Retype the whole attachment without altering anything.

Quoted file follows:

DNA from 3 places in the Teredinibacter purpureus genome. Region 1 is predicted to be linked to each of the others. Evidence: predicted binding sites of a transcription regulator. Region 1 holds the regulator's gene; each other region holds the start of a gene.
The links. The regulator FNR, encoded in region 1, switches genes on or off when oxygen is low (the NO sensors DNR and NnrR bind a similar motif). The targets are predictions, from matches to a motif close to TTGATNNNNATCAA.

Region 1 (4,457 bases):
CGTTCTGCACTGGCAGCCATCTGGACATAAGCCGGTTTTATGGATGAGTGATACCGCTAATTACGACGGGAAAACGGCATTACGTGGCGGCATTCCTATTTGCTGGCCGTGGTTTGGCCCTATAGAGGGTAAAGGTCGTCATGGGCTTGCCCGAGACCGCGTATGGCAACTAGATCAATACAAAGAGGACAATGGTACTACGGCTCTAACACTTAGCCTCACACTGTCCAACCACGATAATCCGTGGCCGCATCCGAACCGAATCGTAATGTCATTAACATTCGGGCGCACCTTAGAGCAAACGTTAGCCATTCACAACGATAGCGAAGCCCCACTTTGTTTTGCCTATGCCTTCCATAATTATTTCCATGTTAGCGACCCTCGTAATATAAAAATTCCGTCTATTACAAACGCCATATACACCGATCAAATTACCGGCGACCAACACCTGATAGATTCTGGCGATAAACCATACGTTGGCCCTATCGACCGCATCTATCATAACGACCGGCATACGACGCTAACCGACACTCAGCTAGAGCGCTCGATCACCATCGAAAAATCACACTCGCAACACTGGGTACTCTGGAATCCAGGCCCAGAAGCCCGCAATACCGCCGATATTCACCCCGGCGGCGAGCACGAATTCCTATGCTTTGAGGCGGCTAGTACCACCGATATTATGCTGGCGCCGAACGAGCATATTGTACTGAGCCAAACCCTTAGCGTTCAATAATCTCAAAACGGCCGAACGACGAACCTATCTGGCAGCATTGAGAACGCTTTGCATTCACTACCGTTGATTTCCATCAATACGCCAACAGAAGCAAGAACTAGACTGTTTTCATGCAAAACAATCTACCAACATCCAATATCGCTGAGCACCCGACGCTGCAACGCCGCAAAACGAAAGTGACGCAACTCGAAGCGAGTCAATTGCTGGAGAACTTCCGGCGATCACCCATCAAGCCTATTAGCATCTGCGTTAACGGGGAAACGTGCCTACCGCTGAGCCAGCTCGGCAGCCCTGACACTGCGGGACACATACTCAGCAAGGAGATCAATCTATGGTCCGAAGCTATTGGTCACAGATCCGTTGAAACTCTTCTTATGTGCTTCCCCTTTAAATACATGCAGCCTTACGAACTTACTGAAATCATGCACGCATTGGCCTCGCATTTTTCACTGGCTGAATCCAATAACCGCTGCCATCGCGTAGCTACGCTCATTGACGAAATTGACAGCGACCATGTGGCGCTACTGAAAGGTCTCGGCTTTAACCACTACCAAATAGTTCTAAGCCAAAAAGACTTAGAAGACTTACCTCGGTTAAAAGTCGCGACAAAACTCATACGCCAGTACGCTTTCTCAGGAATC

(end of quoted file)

DNA from 3 places in the Teredinibacter purpureus genome. Region 1 is predicted to be linked to each of the others. Evidence: predicted binding sites of a transcription regulator. Region 1 holds the regulator's gene; each other region holds the start of a gene.
The links. The regulator FNR, encoded in region 1, switches genes on or off when oxygen is low (the NO sensors DNR and NnrR bind a similar motif). The targets are predictions, from matches to a motif close to TTGATNNNNATCAA.

Region 1 (4,457 bases):
CGTTCTGCACTGGCAGCCATCTGGACATAAGCCGGTTTTATGGATGAGTGATACCGCTAATTACGACGGGAAAACGGCATTACGTGGCGGCATTCCTATTTGCTGGCCGTGGTTTGGCCCTATAGAGGGTAAAGGTCGTCATGGGCTTGCCCGAGACCGCGTATGGCAACTAGATCAATACAAAGAGGACAATGGTACTACGGCTCTAACACTTAGCCTCACACTGTCCAACCACGATAATCCGTGGCCGCATCCGAACCGAATCGTAATGTCATTAACATTCGGGCGCACCTTAGAGCAAACGTTAGCCATTCACAACGATAGCGAAGCCCCACTTTGTTTTGCCTATGCCTTCCATAATTATTTCCATGTTAGCGACCCTCGTAATATAAAAATTCCGTCTATTACAAACGCCATATACACCGATCAAATTACCGGCGACCAACACCTGATAGATTCTGGCGATAAACCATACGTTGGCCCTATCGACCGCATCTATCATAACGACCGGCATACGACGCTAACCGACACTCAGCTAGAGCGCTCGATCACCATCGAAAAATCACACTCGCAACACTGGGTACTCTGGAATCCAGGCCCAGAAGCCCGCAATACCGCCGATATTCACCCCGGCGGCGAGCACGAATTCCTATGCTTTGAGGCGGCTAGTACCACCGATATTATGCTGGCGCCGAACGAGCATATTGTACTGAGCCAAACCCTTAGCGTTCAATAATCTCAAAACGGCCGAACGACGAACCTATCTGGCAGCATTGAGAACGCTTTGCATTCACTACCGTTGATTTCCATCAATACGCCAACAGAAGCAAGAACTAGACTGTTTTCATGCAAAACAATCTACCAACATCCAATATCGCTGAGCACCCGACGCTGCAACGCCGCAAAACGAAAGTGACGCAACTCGAAGCGAGTCAATTGCTGGAGAACTTCCGGCGATCACCCATCAAGCCTATTAGCATCTGCGTTAACGGGGAAACGTGCCTACCGCTGAGCCAGCTCGGCAGCCCTGACACTGCGGGACACATACTCAGCAAGGAGATCAATCTATGGTCCGAAGCTATTGGTCACAGATCCGTTGAAACTCTTCTTATGTGCTTCCCCTTTAAATACATGCAGCCTTACGAACTTACTGAAATCATGCACGCATTGGCCTCGCATTTTTCACTGGCTGAATCCAATAACCGCTGCCATCGCGTAGCTACGCTCATTGACGAAATTGACAGCGACCATGTGGCGCTACTGAAAGGTCTCGGCTTTAACCACTACCAAATAGTTCTAAGCCAAAAAGACTTAGAAGACTTACCTCGGTTAAAAGTCGCGACAAAACTCATACGCCAGTACGCTTTCTCAGGAATC